Little Steps, Big Impact

Saving the environment seems like a daunting task. But, there are little changes you can make in your everyday routine to improve the metro's air quality.

On warm days especially, our air quality is compromised by ground­level ozone emissions. Higher ozone levels occur when common airborne pollutants, volatile organic compounds (VOCs) and nitrogen oxides (NOx), react with sunlight and heat. These pollutants are generated most by vehicle exhaust and petroleum evaporative loss.

Ground­level ozone is different than the ozone in the upper atmosphere that protects us from the sun's ultraviolet rays. This ground­level ozone compromises air quality because it makes the air we breathe unhealthy. It can cause people to experience difficulty breathing, coughing, and stinging eyes, and is especially unhealthy for the elderly, children, and people with heart and lung conditions.

Try implementing a few of the following practices in your daily routine to improve the air we breathe:

  • Drive less ­ walk, bike, take the bus, carpool, or complete errands in a single trip.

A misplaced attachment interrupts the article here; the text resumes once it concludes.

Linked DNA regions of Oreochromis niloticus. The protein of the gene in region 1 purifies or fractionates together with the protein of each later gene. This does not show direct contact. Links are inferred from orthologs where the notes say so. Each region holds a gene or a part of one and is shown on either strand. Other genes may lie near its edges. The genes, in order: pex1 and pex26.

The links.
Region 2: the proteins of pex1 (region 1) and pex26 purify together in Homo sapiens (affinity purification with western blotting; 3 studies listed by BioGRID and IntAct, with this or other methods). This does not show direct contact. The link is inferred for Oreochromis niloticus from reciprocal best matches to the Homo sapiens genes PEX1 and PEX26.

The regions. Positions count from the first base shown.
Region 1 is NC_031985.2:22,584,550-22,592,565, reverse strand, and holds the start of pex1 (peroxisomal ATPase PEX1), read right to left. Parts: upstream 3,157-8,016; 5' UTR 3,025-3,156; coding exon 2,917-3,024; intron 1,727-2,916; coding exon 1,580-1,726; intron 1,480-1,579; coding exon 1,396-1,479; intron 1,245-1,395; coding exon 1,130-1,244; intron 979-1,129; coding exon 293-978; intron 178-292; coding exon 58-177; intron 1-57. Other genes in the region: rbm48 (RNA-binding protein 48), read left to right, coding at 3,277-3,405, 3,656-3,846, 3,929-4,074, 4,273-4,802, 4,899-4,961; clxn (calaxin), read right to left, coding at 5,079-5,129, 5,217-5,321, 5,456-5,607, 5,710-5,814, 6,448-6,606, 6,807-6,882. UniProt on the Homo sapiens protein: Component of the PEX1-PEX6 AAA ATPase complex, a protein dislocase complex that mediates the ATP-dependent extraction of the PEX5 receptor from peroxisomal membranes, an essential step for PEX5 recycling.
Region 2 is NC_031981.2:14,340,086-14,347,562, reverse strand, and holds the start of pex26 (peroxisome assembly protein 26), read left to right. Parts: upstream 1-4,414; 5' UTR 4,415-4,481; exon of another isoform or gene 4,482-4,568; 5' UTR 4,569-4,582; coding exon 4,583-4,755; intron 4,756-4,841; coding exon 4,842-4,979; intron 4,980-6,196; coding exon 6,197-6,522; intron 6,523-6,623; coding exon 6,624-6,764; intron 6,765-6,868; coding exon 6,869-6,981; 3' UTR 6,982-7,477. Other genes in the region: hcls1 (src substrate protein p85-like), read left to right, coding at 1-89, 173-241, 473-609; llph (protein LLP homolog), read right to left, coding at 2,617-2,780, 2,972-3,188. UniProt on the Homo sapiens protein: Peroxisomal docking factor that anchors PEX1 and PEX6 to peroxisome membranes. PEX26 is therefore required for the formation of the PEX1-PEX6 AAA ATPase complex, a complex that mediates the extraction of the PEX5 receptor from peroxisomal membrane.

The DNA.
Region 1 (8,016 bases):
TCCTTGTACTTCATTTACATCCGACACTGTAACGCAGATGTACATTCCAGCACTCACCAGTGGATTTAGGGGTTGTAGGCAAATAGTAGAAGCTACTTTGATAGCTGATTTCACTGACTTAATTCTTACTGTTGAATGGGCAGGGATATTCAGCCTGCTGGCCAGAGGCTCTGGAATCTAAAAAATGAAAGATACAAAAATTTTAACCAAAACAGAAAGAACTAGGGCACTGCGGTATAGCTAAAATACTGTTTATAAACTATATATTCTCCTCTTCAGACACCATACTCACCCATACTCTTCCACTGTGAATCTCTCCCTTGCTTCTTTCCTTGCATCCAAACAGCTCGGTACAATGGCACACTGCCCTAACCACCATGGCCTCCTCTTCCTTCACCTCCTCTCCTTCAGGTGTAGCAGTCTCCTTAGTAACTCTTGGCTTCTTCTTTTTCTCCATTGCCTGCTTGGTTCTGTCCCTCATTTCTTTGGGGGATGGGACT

• Avoid the heat ­ refuel your car or lawn mower in the cooler parts of the day, after 7pm so fumes can disperse overnight.
  • Back off at the pump ­ don't top off your gas tank. Stop when the gas pump clicks off, or you can ruin your car's vapor recovery system
  • Resist idling­ If your car is going to be stopped for more than 30 seconds, turn it off. Idling for even 30 seconds uses more fuel than stopping and starting the engine.
  • Think alternatively­ small engines, like those found in gas­powered mowers, leaf blowers and trimmers, release as much as 25% unburned gasoline in the air. Go electric or manual, or mow in the cooler hours of the day.

The Environmental Protection Agency (EPA) issued a Federal Air Quality Index (AQI) that indicates when ozone concentration levels have reached unhealthy highs. These levels are carefully monitored by MAPA and its partners at the Douglas County Health Department. If you would like to receive warnings issued by MAPA and the Douglas County Health Department when ozone levels are particularly high, follow us on Twitter, @mapacog.

For more information, visit www.littlestepsbigimpact.com or www.douglascountyhealth.com.

Grand Totals

6689 Rides
68788.74 Miles
18.391 tons CO2 saved

Bus Leaders

Matt Storck 1880
Henry Cheng 1800
Robert Beckerbauer 1740

Carpool Leaders

cory hoover 2460
Pam Squier 1920
Deepak Pawar 1720

Walk Leaders

Sherie Meyer 2860
Cat King 2780
kelsey fillman 1800